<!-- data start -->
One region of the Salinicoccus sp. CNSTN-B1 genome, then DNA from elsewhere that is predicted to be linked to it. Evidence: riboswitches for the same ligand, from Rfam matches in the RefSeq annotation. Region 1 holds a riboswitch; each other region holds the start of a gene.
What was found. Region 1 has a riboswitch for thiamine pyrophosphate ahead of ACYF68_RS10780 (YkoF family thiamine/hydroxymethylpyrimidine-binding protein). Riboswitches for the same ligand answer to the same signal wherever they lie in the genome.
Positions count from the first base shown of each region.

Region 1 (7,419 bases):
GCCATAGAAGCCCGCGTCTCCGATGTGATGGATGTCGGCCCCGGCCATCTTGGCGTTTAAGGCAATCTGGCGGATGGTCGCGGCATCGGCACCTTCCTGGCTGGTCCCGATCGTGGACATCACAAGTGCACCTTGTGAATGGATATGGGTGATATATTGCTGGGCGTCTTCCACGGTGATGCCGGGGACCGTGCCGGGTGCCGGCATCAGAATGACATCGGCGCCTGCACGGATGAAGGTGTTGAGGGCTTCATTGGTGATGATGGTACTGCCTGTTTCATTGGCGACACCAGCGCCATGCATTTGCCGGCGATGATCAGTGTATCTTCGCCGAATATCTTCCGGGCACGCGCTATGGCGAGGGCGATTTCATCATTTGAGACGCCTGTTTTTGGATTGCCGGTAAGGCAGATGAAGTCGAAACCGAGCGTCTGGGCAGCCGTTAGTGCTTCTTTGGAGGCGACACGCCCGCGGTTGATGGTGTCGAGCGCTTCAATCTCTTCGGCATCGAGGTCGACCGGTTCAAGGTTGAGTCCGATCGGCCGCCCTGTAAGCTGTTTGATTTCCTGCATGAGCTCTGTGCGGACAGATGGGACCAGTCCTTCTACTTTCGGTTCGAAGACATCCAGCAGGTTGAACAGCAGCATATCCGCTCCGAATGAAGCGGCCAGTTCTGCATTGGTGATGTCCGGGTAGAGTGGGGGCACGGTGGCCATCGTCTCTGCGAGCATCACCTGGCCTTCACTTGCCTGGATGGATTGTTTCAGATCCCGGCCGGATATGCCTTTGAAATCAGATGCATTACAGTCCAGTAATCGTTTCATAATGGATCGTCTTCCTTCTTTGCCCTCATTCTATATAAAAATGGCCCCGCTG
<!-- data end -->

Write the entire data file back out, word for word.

One region of the Salinicoccus sp. CNSTN-B1 genome, then DNA from elsewhere that is predicted to be linked to it. Evidence: riboswitches for the same ligand, from Rfam matches in the RefSeq annotation. Region 1 holds a riboswitch; each other region holds the start of a gene.
What was found. Region 1 has a riboswitch for thiamine pyrophosphate ahead of ACYF68_RS10780 (YkoF family thiamine/hydroxymethylpyrimidine-binding protein). Riboswitches for the same ligand answer to the same signal wherever they lie in the genome.
Positions count from the first base shown of each region.

Region 1 (7,419 bases):
GCCATAGAAGCCCGCGTCTCCGATGTGATGGATGTCGGCCCCGGCCATCTTGGCGTTTAAGGCAATCTGGCGGATGGTCGCGGCATCGGCACCTTCCTGGCTGGTCCCGATCGTGGACATCACAAGTGCACCTTGTGAATGGATATGGGTGATATATTGCTGGGCGTCTTCCACGGTGATGCCGGGGACCGTGCCGGGTGCCGGCATCAGAATGACATCGGCGCCTGCACGGATGAAGGTGTTGAGGGCTTCATTGGTGATGATGGTACTGCCTGTTTCATTGGCGACACCAGCGCCATGCATTTGCCGGCGATGATCAGTGTATCTTCGCCGAATATCTTCCGGGCACGCGCTATGGCGAGGGCGATTTCATCATTTGAGACGCCTGTTTTTGGATTGCCGGTAAGGCAGATGAAGTCGAAACCGAGCGTCTGGGCAGCCGTTAGTGCTTCTTTGGAGGCGACACGCCCGCGGTTGATGGTGTCGAGCGCTTCAATCTCTTCGGCATCGAGGTCGACCGGTTCAAGGTTGAGTCCGATCGGCCGCCCTGTAAGCTGTTTGATTTCCTGCATGAGCTCTGTGCGGACAGATGGGACCAGTCCTTCTACTTTCGGTTCGAAGACATCCAGCAGGTTGAACAGCAGCATATCCGCTCCGAATGAAGCGGCCAGTTCTGCATTGGTGATGTCCGGGTAGAGTGGGGGCACGGTGGCCATCGTCTCTGCGAGCATCACCTGGCCTTCACTTGCCTGGATGGATTGTTTCAGATCCCGGCCGGATATGCCTTTGAAATCAGATGCATTACAGTCCAGTAATCGTTTCATAATGGATCGTCTTCCTTCTTTGCCCTCATTCTATATAAAAATGGCCCCGCTG